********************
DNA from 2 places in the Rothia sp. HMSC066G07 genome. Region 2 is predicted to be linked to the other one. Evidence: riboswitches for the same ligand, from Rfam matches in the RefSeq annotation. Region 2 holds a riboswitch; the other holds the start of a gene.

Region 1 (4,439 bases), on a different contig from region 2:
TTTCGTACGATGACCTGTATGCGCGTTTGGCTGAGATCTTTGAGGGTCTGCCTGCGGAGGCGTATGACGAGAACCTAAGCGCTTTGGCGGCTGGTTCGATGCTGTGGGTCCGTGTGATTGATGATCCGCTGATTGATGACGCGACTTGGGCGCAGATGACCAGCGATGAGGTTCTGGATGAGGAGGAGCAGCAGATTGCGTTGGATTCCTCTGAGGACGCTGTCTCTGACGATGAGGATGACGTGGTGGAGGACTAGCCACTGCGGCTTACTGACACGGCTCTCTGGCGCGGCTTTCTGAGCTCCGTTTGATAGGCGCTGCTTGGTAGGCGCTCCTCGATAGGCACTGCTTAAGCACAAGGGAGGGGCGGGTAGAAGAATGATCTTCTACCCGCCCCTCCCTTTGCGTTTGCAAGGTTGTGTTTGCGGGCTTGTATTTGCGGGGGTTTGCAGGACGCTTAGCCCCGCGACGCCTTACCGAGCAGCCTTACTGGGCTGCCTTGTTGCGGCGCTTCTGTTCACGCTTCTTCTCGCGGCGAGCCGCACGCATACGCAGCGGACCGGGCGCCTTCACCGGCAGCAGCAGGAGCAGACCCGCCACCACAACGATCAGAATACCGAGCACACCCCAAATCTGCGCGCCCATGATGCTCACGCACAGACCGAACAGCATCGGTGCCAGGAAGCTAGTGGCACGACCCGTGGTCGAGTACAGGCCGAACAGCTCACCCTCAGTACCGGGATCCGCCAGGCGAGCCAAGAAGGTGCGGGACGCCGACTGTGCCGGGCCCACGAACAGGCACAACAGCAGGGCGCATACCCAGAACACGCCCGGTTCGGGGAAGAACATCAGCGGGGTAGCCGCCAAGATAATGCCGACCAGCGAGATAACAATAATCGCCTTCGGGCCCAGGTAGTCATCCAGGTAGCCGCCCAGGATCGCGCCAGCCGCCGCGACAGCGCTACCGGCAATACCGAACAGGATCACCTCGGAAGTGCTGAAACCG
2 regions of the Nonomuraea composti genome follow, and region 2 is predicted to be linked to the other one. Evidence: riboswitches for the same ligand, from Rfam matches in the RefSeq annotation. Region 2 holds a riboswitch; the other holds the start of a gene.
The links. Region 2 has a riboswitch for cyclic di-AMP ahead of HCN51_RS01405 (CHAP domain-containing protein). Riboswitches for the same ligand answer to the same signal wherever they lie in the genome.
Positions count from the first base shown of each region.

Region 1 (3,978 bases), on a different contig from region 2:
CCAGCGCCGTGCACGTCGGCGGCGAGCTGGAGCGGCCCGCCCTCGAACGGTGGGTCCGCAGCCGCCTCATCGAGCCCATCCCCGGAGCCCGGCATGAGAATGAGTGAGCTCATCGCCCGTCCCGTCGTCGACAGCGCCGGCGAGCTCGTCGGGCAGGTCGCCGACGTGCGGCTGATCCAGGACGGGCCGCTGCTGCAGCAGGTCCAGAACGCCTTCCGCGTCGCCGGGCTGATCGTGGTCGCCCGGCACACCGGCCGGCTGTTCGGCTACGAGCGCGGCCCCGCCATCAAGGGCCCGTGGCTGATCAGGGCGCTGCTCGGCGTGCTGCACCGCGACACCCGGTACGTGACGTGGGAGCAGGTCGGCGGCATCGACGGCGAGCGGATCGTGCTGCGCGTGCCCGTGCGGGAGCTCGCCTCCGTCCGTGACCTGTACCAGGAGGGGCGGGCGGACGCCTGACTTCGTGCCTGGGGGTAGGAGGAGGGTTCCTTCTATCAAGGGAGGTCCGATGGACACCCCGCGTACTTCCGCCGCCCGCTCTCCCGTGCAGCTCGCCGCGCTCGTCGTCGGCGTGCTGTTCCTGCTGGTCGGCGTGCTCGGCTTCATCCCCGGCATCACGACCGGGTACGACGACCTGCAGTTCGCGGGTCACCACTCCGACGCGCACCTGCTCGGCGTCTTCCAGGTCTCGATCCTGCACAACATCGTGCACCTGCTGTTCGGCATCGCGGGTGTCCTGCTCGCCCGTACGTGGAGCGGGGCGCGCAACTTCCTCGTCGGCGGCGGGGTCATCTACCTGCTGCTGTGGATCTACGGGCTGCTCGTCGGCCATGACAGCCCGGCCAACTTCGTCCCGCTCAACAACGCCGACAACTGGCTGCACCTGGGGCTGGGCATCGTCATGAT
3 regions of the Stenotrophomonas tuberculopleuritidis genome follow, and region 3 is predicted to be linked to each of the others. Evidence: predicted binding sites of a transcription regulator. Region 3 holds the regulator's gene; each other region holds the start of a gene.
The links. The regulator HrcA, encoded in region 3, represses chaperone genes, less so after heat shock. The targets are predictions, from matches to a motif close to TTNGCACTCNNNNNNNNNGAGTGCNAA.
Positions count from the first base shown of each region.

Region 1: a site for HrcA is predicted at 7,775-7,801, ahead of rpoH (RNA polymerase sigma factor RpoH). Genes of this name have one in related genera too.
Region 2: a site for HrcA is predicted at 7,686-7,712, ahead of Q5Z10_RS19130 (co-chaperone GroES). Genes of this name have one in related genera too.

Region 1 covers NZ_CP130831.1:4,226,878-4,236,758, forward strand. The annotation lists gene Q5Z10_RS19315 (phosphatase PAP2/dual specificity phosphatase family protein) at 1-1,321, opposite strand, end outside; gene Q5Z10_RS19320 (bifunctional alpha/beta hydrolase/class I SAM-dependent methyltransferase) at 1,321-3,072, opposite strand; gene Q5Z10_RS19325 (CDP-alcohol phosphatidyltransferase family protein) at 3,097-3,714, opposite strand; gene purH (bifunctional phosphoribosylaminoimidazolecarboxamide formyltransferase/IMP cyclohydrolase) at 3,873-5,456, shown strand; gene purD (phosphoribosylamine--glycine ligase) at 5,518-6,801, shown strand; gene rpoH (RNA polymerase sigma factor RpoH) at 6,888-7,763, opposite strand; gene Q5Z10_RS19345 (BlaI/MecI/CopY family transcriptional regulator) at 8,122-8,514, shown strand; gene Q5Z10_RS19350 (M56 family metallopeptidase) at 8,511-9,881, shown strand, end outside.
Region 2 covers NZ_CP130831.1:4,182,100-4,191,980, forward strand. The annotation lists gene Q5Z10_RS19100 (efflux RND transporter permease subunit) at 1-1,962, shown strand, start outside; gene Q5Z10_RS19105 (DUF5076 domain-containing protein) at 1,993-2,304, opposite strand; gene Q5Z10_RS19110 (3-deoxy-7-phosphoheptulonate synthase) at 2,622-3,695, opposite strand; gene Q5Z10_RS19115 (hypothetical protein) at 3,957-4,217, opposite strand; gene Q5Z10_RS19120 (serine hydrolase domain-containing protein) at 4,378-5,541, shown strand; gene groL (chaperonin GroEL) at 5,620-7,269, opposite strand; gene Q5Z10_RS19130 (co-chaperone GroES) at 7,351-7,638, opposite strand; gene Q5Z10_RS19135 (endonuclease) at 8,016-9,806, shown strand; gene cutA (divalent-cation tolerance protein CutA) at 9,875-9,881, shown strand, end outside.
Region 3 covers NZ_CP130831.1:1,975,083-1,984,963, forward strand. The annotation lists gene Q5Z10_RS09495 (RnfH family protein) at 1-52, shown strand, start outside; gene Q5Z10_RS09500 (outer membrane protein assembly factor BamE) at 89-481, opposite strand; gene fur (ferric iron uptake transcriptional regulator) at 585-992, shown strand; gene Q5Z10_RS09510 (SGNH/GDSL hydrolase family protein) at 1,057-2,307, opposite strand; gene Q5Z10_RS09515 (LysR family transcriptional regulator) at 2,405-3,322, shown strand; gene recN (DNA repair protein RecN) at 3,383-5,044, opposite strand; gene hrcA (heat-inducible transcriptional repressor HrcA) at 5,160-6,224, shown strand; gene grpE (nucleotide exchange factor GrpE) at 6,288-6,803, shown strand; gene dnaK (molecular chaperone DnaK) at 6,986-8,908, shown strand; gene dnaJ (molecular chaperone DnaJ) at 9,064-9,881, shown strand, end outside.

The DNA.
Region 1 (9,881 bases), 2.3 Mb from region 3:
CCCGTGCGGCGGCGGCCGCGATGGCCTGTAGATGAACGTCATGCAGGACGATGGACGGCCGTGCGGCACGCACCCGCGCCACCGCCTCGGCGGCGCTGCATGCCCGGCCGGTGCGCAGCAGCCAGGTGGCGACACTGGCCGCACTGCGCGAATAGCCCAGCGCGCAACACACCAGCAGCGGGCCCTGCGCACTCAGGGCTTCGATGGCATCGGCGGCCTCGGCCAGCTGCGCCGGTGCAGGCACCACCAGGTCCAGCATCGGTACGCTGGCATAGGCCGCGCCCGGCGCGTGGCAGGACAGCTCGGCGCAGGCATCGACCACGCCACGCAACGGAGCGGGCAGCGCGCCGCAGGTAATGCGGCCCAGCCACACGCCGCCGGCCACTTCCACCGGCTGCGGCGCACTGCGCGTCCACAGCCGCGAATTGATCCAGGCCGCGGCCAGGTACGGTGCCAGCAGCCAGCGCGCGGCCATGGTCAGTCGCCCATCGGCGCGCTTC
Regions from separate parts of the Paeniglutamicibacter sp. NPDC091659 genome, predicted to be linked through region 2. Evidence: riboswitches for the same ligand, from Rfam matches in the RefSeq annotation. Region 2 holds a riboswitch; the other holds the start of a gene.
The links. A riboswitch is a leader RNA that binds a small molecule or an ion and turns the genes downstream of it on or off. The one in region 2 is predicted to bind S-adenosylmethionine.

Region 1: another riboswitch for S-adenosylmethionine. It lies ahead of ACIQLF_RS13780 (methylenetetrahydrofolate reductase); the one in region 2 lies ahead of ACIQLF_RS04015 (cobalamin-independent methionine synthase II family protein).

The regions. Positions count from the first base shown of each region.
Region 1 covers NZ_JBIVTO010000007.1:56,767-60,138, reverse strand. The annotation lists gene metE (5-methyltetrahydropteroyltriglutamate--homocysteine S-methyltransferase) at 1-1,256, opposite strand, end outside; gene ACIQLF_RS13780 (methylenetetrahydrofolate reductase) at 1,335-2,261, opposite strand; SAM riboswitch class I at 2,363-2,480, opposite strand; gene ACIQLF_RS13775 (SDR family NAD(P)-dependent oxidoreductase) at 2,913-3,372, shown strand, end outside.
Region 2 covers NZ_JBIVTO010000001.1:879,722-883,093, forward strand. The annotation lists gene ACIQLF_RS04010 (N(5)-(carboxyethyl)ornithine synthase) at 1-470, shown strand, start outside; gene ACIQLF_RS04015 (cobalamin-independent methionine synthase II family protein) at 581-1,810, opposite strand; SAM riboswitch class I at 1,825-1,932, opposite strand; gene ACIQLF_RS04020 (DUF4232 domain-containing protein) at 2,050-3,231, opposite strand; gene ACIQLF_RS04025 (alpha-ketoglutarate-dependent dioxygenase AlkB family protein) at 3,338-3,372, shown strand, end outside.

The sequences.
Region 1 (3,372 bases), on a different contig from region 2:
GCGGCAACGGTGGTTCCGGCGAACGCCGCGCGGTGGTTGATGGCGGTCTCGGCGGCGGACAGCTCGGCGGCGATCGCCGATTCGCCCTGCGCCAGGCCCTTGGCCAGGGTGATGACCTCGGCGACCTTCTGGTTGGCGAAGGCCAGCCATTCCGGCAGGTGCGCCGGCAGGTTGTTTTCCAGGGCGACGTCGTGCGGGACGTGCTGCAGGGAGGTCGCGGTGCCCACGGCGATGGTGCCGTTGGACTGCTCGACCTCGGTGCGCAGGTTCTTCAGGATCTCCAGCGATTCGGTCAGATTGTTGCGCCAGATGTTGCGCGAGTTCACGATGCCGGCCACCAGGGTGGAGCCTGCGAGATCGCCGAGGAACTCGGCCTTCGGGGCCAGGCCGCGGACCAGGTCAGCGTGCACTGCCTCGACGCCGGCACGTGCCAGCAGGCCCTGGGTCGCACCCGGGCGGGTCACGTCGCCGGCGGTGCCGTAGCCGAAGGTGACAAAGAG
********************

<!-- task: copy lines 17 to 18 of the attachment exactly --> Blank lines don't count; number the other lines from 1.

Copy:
The DNA.
Region 1 (9,881 bases), 2.3 Mb from region 3: